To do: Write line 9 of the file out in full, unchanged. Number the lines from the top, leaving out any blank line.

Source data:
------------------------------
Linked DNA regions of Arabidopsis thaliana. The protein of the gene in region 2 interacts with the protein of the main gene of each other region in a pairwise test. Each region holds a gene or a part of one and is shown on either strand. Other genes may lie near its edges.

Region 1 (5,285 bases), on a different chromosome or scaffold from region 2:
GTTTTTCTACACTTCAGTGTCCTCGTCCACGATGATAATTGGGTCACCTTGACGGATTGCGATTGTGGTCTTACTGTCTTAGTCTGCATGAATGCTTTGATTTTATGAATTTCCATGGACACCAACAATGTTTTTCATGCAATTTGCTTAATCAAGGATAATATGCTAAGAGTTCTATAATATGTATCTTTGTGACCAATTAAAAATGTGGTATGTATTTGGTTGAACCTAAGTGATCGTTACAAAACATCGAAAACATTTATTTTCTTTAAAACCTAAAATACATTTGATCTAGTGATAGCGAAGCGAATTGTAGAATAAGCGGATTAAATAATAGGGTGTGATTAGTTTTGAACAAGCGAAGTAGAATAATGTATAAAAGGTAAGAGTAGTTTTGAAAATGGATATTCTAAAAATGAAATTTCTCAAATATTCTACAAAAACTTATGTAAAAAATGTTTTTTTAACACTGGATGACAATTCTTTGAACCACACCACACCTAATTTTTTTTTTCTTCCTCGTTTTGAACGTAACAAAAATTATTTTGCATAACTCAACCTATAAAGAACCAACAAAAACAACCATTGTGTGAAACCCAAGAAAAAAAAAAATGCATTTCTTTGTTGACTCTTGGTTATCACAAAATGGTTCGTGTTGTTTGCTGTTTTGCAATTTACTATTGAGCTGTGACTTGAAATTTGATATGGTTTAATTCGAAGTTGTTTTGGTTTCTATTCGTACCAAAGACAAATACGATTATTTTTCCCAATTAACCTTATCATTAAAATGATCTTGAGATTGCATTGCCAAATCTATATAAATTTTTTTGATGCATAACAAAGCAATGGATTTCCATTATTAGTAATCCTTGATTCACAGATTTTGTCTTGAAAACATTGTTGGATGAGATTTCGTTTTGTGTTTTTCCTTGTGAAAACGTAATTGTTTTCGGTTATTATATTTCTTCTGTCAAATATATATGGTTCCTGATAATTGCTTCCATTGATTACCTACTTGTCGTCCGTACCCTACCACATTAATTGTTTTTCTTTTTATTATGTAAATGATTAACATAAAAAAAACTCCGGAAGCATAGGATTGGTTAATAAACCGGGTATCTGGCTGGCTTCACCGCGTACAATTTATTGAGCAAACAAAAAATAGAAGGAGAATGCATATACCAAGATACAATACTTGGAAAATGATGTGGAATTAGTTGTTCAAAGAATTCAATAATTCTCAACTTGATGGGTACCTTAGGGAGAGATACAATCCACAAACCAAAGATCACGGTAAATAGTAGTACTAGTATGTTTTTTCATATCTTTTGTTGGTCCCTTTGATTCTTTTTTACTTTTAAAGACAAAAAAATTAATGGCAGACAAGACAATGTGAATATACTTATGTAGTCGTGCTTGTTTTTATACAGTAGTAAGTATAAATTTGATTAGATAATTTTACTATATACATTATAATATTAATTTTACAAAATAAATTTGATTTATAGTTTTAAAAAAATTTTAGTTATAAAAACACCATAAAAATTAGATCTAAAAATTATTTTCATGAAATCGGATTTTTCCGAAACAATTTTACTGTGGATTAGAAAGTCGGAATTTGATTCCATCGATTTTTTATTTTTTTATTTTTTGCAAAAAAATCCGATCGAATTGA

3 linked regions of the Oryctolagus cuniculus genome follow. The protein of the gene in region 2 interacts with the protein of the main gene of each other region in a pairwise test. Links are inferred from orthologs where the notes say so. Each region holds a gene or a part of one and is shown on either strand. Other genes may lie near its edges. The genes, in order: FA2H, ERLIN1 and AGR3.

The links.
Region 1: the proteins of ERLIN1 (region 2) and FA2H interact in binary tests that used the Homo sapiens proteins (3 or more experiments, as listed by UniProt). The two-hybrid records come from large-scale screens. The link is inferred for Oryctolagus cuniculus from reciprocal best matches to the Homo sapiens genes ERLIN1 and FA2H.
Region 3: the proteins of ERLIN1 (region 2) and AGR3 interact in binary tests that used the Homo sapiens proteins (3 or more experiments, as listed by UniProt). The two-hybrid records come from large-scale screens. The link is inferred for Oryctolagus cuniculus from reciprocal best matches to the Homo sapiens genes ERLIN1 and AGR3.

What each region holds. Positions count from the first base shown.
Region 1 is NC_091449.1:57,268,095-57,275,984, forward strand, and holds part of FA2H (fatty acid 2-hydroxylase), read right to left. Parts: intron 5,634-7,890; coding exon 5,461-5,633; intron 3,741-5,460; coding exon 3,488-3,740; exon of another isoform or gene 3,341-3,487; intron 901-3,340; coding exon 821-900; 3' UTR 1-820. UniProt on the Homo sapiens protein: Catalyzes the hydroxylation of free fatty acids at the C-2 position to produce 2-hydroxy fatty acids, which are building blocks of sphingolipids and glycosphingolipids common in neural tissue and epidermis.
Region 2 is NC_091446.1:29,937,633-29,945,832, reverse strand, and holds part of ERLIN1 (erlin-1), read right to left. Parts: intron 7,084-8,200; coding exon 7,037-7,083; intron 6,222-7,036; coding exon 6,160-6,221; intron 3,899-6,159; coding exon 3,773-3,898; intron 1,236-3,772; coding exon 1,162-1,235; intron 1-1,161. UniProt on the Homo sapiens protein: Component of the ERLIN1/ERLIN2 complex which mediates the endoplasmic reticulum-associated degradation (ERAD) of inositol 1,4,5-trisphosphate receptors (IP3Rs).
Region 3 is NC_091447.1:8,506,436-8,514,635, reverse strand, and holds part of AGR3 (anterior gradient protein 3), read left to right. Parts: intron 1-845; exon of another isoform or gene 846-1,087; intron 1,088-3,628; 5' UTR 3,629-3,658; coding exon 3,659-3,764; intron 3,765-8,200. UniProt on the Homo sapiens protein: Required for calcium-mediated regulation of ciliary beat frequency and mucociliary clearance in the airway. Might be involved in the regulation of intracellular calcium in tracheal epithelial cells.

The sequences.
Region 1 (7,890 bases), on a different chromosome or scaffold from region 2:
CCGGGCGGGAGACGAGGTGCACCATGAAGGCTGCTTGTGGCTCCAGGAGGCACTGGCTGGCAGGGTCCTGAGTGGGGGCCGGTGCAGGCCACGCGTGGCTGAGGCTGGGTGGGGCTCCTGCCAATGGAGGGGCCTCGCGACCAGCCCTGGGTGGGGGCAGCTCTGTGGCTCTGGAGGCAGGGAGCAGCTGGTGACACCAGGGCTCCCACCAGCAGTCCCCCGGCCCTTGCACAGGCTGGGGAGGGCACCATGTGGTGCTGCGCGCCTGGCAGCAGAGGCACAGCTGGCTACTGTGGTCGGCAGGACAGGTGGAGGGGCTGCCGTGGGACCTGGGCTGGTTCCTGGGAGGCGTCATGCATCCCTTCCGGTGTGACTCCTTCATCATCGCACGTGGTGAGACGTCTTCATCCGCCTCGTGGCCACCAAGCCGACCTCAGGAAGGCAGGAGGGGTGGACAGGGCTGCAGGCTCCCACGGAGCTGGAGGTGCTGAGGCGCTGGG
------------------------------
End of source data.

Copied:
Region 1 is NC_091449.1:57,268,095-57,275,984, forward strand, and holds part of FA2H (fatty acid 2-hydroxylase), read right to left. Parts: intron 5,634-7,890; coding exon 5,461-5,633; intron 3,741-5,460; coding exon 3,488-3,740; exon of another isoform or gene 3,341-3,487; intron 901-3,340; coding exon 821-900; 3' UTR 1-820. UniProt on the Homo sapiens protein: Catalyzes the hydroxylation of free fatty acids at the C-2 position to produce 2-hydroxy fatty acids, which are building blocks of sphingolipids and glycosphingolipids common in neural tissue and epidermis.